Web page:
Bitcoin Convert rejected 6x by App Store review
Bitcoin Convert rejected 6x by App Store review

They were all free apps, with the exception of Bitcoin Convert, which is a 99c app. The 2 new ones (Ripple Convert & Dash Convert) were rejected as SPAM as Apple said they were all similar apps with minimal differences. Fair enough, I told my self, so I set about updating Bitcoin Convert to include the function of all the other crypto apps. I even added in a number of other popular crypto coins to make it even more useful. Apple was informed that I was doing this. They accepted the two new coin apps on the grounds that I would remove all from sale once Bitcoin Convert had been updated as a container app.

The big update

So, I finished the update to Bitcoin Convert, and submitted it without issue. After a day or two I had some reports of crashing coming in, and narrowed it down to locale issues. More specifically, Bitcoin Convert was choking in locales with a , as the decimal separator. Oh no! I fixed it up right away, and uploaded the fix to Apple for review.

Rejection

The first time it was rejected, It wasn’t entirely surprising. I still hadn’t removed my other crypto apps from sale yet. So I promptly did this and deleted them from my account – just to be sure.

Bitcoin Convert was resubmitted with a note explaining the other app removals. I figured the update would take a another day to go through review again. And that would be that… Boy, was I so wrong… The next 3 weeks involved rejection after rejection stating that it was similar in function to other apps in my account. They also stated that I needed to convert it into a container app!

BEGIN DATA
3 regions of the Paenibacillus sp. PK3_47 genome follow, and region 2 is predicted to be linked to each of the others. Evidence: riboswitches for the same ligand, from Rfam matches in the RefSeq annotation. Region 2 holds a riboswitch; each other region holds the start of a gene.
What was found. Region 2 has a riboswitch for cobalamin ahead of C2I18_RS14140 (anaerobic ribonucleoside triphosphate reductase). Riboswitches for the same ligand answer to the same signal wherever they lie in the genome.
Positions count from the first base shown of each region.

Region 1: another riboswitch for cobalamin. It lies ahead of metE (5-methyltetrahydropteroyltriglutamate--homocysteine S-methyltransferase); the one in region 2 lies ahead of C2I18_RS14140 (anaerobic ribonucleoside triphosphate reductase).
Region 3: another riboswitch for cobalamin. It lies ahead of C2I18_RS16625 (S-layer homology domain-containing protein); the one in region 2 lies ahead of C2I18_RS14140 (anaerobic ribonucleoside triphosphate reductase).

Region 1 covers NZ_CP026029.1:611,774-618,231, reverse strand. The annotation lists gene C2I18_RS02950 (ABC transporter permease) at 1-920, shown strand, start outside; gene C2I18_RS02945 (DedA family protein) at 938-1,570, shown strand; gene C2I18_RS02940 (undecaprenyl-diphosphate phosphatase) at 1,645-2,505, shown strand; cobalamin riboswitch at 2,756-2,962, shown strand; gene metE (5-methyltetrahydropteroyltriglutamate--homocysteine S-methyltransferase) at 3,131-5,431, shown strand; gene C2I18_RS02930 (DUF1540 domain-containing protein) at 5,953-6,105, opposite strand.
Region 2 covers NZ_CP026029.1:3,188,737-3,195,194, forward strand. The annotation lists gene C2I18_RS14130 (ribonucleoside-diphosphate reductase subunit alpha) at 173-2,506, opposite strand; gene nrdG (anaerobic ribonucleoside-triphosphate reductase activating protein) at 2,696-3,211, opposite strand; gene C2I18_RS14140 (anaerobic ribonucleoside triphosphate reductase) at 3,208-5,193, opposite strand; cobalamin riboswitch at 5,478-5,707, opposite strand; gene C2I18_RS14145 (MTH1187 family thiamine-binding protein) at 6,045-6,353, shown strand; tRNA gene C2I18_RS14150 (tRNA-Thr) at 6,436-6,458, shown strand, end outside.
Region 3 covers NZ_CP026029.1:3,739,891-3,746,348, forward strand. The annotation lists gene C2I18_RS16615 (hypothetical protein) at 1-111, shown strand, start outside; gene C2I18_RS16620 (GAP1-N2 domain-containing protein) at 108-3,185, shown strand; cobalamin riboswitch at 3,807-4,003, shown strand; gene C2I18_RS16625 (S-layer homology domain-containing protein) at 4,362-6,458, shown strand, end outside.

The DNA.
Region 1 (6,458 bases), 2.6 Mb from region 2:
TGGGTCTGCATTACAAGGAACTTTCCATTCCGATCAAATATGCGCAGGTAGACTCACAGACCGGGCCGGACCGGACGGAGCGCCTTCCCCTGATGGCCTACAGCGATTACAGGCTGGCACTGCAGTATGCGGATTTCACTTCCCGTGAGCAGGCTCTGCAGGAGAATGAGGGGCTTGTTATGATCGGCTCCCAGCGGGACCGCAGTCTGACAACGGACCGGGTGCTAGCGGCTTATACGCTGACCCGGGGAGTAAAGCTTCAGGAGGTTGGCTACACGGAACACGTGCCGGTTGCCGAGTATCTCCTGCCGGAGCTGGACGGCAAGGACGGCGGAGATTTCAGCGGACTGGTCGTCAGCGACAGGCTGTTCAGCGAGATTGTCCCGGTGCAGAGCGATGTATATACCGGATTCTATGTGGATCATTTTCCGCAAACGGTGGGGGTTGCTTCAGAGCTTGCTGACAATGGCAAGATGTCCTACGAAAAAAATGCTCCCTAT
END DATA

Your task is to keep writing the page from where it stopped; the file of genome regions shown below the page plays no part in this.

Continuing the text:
Weird, I thought that’s what I’d just done…

Not once did I change the binary. The same build was resubmitted every time, with notes pleading my case to Apple review. Screenshots of my account were attached as proof to show the other apps were no longer in my account. I appealed the rejection, and waited around a week for a ph call. In the meantime, I thought I must have missed something, so I logged into my Dev Account and also removed the deleted apps provisioning profiles. The app was rejected 2x more whilst waiting for that ph call.

Early morning ph Call

So, while my company is US based, I currently live in Australia. 2am Thursday morning I woke to the sound of my ph ringing. I scrambled to answer before they gave up and put me back in the ph queue. To their credit, the call was very courteous. Adam assured me that yes I was in fact correct, Bitcoin Convert was in fact a container app and would finally accepted. Yay! success. I still didn’t really believe though – but was pleasantly surprised to se it finally accepted today also.

In the 3 weeks since, my app has received a number of 1 star reviews which I have been powerless to do anything about. At least I can actually reply to the reviews on the App Store now, and let ppl know whats going on. But still. Not cool.

Ah well, it is Apple’s store and it gets to make it’s own rules…

Street performing and the use of a LIMO

So, I like street performing and have been doing so now for a number of years. Its taken me a long time to accept this, and I have battled against it for years… but crowds really like LIMO’s.

Whats a LIMO?

In street performer circles – this is a “Large Impressive Metal Object”. my LIMO of choice is the giraffe Unicycle.

Street performing with my LIMO (A Giraffe Unicycle)
Street performing with my LIMO (A Giraffe Unicycle)

The LIMO can change a mediocre show into an OK show, a good show into a great show – and a great show into a spectacular show! But it’s greatest strength, is also it’s greatest weakness. Many performers won’t take the time to develop original show material as the LIMO “does” a lot of the work for you. Im as guilty as the next guy, and for a long time kinda despised using the Unicycle in my show.